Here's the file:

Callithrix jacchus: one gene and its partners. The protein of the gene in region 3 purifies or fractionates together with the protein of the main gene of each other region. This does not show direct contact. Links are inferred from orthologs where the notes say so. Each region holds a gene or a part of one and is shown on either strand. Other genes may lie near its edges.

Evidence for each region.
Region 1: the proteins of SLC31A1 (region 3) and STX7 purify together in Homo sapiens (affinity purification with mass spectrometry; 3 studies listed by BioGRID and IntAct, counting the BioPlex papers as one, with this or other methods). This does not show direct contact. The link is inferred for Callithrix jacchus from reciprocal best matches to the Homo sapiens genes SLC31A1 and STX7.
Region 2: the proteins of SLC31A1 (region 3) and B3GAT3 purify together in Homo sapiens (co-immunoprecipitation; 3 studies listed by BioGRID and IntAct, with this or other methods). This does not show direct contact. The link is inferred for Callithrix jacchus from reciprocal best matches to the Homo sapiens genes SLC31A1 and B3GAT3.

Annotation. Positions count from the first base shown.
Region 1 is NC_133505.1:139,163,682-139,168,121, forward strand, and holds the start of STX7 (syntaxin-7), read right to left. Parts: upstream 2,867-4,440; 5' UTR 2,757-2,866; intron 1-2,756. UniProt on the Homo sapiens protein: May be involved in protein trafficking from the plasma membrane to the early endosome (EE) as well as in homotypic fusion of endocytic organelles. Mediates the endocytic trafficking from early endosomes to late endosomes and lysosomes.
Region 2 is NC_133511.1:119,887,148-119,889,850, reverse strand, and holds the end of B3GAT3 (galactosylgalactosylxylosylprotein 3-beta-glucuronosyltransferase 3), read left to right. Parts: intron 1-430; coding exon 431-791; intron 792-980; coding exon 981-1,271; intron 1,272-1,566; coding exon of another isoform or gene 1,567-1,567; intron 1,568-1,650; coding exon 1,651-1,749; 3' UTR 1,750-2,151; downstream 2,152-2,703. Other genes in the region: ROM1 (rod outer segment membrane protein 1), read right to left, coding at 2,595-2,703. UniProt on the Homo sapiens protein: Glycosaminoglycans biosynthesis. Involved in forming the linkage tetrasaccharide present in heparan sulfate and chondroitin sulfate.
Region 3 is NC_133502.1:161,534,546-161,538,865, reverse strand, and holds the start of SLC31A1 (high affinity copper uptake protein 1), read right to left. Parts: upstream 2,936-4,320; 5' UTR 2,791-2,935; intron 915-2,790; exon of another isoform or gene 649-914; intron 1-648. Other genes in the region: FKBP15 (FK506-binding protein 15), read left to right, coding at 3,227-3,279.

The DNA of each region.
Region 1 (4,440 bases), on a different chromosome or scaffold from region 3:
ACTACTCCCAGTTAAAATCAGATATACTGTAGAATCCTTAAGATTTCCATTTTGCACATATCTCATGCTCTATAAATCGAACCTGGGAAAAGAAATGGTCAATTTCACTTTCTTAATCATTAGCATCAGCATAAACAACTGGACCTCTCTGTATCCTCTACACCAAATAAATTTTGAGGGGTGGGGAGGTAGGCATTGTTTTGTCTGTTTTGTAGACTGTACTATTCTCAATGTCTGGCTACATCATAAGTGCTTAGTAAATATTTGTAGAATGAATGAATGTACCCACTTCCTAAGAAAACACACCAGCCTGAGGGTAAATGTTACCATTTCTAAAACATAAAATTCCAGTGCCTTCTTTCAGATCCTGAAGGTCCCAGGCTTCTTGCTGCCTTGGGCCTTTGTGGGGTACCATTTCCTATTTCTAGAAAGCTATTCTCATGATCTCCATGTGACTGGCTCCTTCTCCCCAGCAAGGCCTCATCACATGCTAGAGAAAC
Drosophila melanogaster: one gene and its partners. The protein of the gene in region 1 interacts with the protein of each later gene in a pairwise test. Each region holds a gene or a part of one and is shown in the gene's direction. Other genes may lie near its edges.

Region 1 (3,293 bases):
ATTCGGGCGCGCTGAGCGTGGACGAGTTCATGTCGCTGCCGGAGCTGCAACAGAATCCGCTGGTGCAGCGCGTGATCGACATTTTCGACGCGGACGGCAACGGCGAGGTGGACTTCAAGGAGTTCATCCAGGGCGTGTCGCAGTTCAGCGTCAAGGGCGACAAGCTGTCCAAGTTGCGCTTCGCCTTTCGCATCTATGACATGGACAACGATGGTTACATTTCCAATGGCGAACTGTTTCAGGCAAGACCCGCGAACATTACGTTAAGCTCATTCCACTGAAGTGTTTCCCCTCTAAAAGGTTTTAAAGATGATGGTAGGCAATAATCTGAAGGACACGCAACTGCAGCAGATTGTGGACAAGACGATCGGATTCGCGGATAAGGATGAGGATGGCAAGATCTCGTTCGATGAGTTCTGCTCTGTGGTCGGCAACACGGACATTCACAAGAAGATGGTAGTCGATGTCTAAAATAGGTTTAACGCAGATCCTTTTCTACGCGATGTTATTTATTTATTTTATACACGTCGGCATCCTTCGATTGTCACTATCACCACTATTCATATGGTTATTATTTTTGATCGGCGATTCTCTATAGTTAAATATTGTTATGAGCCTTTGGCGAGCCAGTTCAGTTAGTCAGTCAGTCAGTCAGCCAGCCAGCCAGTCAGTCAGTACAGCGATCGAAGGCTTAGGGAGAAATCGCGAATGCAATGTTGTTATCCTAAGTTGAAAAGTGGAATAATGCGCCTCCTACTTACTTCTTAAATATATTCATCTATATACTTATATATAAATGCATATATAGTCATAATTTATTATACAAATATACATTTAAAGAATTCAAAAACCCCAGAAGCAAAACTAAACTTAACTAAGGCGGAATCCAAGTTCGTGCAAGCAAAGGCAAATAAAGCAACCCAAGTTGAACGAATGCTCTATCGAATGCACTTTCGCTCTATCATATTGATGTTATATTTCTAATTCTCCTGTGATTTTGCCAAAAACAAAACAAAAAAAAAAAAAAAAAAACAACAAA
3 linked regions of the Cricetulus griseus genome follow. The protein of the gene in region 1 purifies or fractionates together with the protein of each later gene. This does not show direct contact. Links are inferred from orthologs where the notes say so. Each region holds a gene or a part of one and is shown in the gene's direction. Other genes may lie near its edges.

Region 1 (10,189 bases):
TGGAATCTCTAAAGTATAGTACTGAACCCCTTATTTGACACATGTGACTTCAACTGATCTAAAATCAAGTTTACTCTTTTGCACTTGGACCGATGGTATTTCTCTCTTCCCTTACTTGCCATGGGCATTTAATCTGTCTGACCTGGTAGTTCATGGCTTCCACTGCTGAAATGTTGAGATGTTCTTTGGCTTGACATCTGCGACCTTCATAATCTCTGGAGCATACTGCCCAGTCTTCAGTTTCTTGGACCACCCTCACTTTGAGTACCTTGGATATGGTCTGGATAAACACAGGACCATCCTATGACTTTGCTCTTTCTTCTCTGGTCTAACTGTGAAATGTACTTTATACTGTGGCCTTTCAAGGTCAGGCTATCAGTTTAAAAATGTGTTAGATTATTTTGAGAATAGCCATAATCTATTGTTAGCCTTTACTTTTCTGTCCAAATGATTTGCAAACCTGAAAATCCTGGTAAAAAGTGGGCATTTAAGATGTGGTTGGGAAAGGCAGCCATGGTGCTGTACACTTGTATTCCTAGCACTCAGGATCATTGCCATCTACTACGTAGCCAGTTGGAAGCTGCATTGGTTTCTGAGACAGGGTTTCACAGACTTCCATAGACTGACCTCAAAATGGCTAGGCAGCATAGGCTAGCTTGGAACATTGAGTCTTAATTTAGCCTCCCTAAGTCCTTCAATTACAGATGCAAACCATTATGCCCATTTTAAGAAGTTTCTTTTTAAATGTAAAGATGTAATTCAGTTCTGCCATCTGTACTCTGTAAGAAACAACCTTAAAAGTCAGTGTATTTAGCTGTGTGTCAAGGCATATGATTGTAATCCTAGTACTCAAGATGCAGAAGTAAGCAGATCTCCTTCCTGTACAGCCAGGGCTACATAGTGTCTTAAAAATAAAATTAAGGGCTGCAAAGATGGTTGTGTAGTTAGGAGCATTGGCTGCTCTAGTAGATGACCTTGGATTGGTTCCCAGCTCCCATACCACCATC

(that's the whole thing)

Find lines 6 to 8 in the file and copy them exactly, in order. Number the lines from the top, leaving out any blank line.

Region 1 is NC_133505.1:139,163,682-139,168,121, forward strand, and holds the start of STX7 (syntaxin-7), read right to left. Parts: upstream 2,867-4,440; 5' UTR 2,757-2,866; intron 1-2,756. UniProt on the Homo sapiens protein: May be involved in protein trafficking from the plasma membrane to the early endosome (EE) as well as in homotypic fusion of endocytic organelles. Mediates the endocytic trafficking from early endosomes to late endosomes and lysosomes.
Region 2 is NC_133511.1:119,887,148-119,889,850, reverse strand, and holds the end of B3GAT3 (galactosylgalactosylxylosylprotein 3-beta-glucuronosyltransferase 3), read left to right. Parts: intron 1-430; coding exon 431-791; intron 792-980; coding exon 981-1,271; intron 1,272-1,566; coding exon of another isoform or gene 1,567-1,567; intron 1,568-1,650; coding exon 1,651-1,749; 3' UTR 1,750-2,151; downstream 2,152-2,703. Other genes in the region: ROM1 (rod outer segment membrane protein 1), read right to left, coding at 2,595-2,703. UniProt on the Homo sapiens protein: Glycosaminoglycans biosynthesis. Involved in forming the linkage tetrasaccharide present in heparan sulfate and chondroitin sulfate.
Region 3 is NC_133502.1:161,534,546-161,538,865, reverse strand, and holds the start of SLC31A1 (high affinity copper uptake protein 1), read right to left. Parts: upstream 2,936-4,320; 5' UTR 2,791-2,935; intron 915-2,790; exon of another isoform or gene 649-914; intron 1-648. Other genes in the region: FKBP15 (FK506-binding protein 15), read left to right, coding at 3,227-3,279.